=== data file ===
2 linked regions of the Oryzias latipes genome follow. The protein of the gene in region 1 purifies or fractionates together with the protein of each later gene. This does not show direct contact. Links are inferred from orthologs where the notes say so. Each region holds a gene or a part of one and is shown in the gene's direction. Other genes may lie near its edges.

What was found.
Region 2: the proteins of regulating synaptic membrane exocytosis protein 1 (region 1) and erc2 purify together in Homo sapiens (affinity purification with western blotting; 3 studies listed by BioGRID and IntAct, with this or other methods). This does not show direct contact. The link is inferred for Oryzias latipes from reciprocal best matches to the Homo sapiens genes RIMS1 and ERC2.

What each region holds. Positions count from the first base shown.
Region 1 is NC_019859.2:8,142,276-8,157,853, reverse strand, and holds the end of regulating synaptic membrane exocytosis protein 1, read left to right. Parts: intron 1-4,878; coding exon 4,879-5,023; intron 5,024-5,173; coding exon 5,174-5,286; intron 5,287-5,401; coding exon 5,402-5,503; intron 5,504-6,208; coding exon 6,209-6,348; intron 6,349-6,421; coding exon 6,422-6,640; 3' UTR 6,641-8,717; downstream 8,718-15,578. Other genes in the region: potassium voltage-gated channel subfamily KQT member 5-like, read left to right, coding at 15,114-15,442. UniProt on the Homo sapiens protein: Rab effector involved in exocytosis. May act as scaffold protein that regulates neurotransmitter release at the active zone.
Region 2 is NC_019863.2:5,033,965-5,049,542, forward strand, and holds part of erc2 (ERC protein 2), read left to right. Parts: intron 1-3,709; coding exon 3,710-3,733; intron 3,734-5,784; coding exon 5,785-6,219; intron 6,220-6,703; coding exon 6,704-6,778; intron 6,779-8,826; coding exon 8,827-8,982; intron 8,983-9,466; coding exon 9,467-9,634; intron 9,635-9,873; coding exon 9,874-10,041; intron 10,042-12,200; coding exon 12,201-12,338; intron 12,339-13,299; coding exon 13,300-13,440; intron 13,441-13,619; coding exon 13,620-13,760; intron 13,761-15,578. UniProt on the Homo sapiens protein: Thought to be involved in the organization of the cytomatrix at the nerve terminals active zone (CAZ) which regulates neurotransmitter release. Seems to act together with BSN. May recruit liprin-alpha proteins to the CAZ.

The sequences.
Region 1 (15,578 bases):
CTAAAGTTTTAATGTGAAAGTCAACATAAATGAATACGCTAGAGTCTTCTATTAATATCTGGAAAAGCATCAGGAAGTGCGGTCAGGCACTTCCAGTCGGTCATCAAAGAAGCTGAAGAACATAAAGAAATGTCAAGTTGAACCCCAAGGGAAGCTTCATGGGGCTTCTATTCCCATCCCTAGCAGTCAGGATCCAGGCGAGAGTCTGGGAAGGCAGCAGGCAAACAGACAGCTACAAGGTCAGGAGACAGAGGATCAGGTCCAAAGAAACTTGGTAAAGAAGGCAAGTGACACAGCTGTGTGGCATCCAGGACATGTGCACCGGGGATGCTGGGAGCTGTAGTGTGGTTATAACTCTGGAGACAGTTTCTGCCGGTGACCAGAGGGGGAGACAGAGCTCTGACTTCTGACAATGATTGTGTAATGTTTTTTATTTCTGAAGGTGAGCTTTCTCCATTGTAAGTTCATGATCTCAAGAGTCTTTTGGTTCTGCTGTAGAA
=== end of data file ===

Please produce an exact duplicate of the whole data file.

2 linked regions of the Oryzias latipes genome follow. The protein of the gene in region 1 purifies or fractionates together with the protein of each later gene. This does not show direct contact. Links are inferred from orthologs where the notes say so. Each region holds a gene or a part of one and is shown in the gene's direction. Other genes may lie near its edges.

What was found.
Region 2: the proteins of regulating synaptic membrane exocytosis protein 1 (region 1) and erc2 purify together in Homo sapiens (affinity purification with western blotting; 3 studies listed by BioGRID and IntAct, with this or other methods). This does not show direct contact. The link is inferred for Oryzias latipes from reciprocal best matches to the Homo sapiens genes RIMS1 and ERC2.

What each region holds. Positions count from the first base shown.
Region 1 is NC_019859.2:8,142,276-8,157,853, reverse strand, and holds the end of regulating synaptic membrane exocytosis protein 1, read left to right. Parts: intron 1-4,878; coding exon 4,879-5,023; intron 5,024-5,173; coding exon 5,174-5,286; intron 5,287-5,401; coding exon 5,402-5,503; intron 5,504-6,208; coding exon 6,209-6,348; intron 6,349-6,421; coding exon 6,422-6,640; 3' UTR 6,641-8,717; downstream 8,718-15,578. Other genes in the region: potassium voltage-gated channel subfamily KQT member 5-like, read left to right, coding at 15,114-15,442. UniProt on the Homo sapiens protein: Rab effector involved in exocytosis. May act as scaffold protein that regulates neurotransmitter release at the active zone.
Region 2 is NC_019863.2:5,033,965-5,049,542, forward strand, and holds part of erc2 (ERC protein 2), read left to right. Parts: intron 1-3,709; coding exon 3,710-3,733; intron 3,734-5,784; coding exon 5,785-6,219; intron 6,220-6,703; coding exon 6,704-6,778; intron 6,779-8,826; coding exon 8,827-8,982; intron 8,983-9,466; coding exon 9,467-9,634; intron 9,635-9,873; coding exon 9,874-10,041; intron 10,042-12,200; coding exon 12,201-12,338; intron 12,339-13,299; coding exon 13,300-13,440; intron 13,441-13,619; coding exon 13,620-13,760; intron 13,761-15,578. UniProt on the Homo sapiens protein: Thought to be involved in the organization of the cytomatrix at the nerve terminals active zone (CAZ) which regulates neurotransmitter release. Seems to act together with BSN. May recruit liprin-alpha proteins to the CAZ.

The sequences.
Region 1 (15,578 bases):
CTAAAGTTTTAATGTGAAAGTCAACATAAATGAATACGCTAGAGTCTTCTATTAATATCTGGAAAAGCATCAGGAAGTGCGGTCAGGCACTTCCAGTCGGTCATCAAAGAAGCTGAAGAACATAAAGAAATGTCAAGTTGAACCCCAAGGGAAGCTTCATGGGGCTTCTATTCCCATCCCTAGCAGTCAGGATCCAGGCGAGAGTCTGGGAAGGCAGCAGGCAAACAGACAGCTACAAGGTCAGGAGACAGAGGATCAGGTCCAAAGAAACTTGGTAAAGAAGGCAAGTGACACAGCTGTGTGGCATCCAGGACATGTGCACCGGGGATGCTGGGAGCTGTAGTGTGGTTATAACTCTGGAGACAGTTTCTGCCGGTGACCAGAGGGGGAGACAGAGCTCTGACTTCTGACAATGATTGTGTAATGTTTTTTATTTCTGAAGGTGAGCTTTCTCCATTGTAAGTTCATGATCTCAAGAGTCTTTTGGTTCTGCTGTAGAA